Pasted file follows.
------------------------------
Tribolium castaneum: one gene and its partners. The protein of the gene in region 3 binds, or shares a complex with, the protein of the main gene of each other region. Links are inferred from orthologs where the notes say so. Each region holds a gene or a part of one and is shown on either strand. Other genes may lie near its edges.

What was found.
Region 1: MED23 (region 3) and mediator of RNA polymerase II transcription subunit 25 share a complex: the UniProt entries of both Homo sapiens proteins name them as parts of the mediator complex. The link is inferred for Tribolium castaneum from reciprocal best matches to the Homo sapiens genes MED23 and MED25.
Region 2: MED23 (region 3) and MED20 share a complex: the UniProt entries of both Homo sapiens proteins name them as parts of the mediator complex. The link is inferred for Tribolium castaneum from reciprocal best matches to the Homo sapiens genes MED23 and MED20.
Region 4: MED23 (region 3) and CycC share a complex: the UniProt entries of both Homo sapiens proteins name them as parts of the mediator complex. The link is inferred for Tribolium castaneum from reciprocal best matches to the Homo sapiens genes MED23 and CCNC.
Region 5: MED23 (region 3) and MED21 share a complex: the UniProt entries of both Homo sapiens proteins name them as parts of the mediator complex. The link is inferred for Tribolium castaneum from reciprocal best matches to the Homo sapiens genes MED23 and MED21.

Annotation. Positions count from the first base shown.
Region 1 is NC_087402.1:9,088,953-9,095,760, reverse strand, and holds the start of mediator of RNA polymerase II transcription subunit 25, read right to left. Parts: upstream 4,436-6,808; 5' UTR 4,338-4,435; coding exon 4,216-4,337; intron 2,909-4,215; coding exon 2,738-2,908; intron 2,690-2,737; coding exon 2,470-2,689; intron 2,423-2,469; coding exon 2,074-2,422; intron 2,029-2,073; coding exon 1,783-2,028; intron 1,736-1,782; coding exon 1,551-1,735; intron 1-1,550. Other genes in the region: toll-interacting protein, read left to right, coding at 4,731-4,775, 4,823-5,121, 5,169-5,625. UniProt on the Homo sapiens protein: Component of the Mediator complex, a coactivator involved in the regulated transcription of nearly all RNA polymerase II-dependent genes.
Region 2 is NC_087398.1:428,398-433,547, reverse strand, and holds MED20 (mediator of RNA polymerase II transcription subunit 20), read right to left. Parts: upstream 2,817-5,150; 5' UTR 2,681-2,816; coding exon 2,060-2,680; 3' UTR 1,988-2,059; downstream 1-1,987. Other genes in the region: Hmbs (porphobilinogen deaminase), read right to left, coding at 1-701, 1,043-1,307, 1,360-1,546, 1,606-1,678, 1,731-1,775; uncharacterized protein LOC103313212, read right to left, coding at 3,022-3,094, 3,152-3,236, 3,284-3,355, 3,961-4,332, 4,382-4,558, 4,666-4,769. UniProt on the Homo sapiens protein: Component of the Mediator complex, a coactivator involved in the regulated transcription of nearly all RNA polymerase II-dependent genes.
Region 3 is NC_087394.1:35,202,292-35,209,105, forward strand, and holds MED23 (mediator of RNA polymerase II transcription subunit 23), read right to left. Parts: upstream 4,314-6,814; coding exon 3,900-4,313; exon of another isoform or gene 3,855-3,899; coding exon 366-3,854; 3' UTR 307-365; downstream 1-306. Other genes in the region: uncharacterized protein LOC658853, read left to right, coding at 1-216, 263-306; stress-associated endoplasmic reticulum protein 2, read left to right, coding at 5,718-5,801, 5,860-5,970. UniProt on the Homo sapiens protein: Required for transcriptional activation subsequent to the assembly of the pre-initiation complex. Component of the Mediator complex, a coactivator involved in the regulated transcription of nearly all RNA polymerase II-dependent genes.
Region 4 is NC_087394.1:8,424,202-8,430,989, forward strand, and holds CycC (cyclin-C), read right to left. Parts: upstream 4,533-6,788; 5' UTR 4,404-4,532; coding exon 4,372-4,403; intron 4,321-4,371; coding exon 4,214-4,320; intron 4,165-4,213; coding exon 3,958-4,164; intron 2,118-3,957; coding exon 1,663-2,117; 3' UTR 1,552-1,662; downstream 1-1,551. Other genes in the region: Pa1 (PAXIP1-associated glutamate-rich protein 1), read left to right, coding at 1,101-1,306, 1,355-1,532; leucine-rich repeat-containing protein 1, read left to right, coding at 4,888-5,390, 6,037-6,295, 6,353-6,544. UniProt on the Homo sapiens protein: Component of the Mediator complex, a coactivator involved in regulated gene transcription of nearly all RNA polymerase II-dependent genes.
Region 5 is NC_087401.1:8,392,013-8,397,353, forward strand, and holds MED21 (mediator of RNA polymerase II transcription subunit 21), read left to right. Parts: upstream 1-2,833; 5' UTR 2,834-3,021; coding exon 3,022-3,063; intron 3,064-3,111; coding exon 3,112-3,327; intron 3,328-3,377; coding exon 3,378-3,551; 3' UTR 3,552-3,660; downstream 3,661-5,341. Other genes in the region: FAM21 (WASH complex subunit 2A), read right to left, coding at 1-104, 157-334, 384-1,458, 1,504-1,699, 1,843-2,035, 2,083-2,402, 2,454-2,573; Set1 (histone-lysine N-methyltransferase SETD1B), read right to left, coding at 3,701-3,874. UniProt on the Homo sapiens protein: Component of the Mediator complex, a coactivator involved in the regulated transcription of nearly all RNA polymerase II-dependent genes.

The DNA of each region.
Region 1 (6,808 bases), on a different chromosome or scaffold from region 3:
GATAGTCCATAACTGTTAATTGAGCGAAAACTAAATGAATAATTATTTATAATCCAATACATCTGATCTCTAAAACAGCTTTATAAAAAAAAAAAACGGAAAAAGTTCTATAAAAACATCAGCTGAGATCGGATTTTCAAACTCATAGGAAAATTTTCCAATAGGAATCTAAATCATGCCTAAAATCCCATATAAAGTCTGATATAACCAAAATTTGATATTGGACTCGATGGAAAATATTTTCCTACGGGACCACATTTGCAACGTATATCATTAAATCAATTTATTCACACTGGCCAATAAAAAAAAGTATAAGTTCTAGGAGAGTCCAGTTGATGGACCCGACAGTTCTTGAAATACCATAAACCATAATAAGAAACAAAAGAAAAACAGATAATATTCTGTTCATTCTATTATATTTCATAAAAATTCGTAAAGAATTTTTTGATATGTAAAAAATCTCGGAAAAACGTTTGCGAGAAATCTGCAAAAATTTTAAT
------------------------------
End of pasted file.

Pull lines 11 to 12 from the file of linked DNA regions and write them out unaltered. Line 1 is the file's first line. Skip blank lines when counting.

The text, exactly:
Region 4 is NC_087394.1:8,424,202-8,430,989, forward strand, and holds CycC (cyclin-C), read right to left. Parts: upstream 4,533-6,788; 5' UTR 4,404-4,532; coding exon 4,372-4,403; intron 4,321-4,371; coding exon 4,214-4,320; intron 4,165-4,213; coding exon 3,958-4,164; intron 2,118-3,957; coding exon 1,663-2,117; 3' UTR 1,552-1,662; downstream 1-1,551. Other genes in the region: Pa1 (PAXIP1-associated glutamate-rich protein 1), read left to right, coding at 1,101-1,306, 1,355-1,532; leucine-rich repeat-containing protein 1, read left to right, coding at 4,888-5,390, 6,037-6,295, 6,353-6,544. UniProt on the Homo sapiens protein: Component of the Mediator complex, a coactivator involved in regulated gene transcription of nearly all RNA polymerase II-dependent genes.
Region 5 is NC_087401.1:8,392,013-8,397,353, forward strand, and holds MED21 (mediator of RNA polymerase II transcription subunit 21), read left to right. Parts: upstream 1-2,833; 5' UTR 2,834-3,021; coding exon 3,022-3,063; intron 3,064-3,111; coding exon 3,112-3,327; intron 3,328-3,377; coding exon 3,378-3,551; 3' UTR 3,552-3,660; downstream 3,661-5,341. Other genes in the region: FAM21 (WASH complex subunit 2A), read right to left, coding at 1-104, 157-334, 384-1,458, 1,504-1,699, 1,843-2,035, 2,083-2,402, 2,454-2,573; Set1 (histone-lysine N-methyltransferase SETD1B), read right to left, coding at 3,701-3,874. UniProt on the Homo sapiens protein: Component of the Mediator complex, a coactivator involved in the regulated transcription of nearly all RNA polymerase II-dependent genes.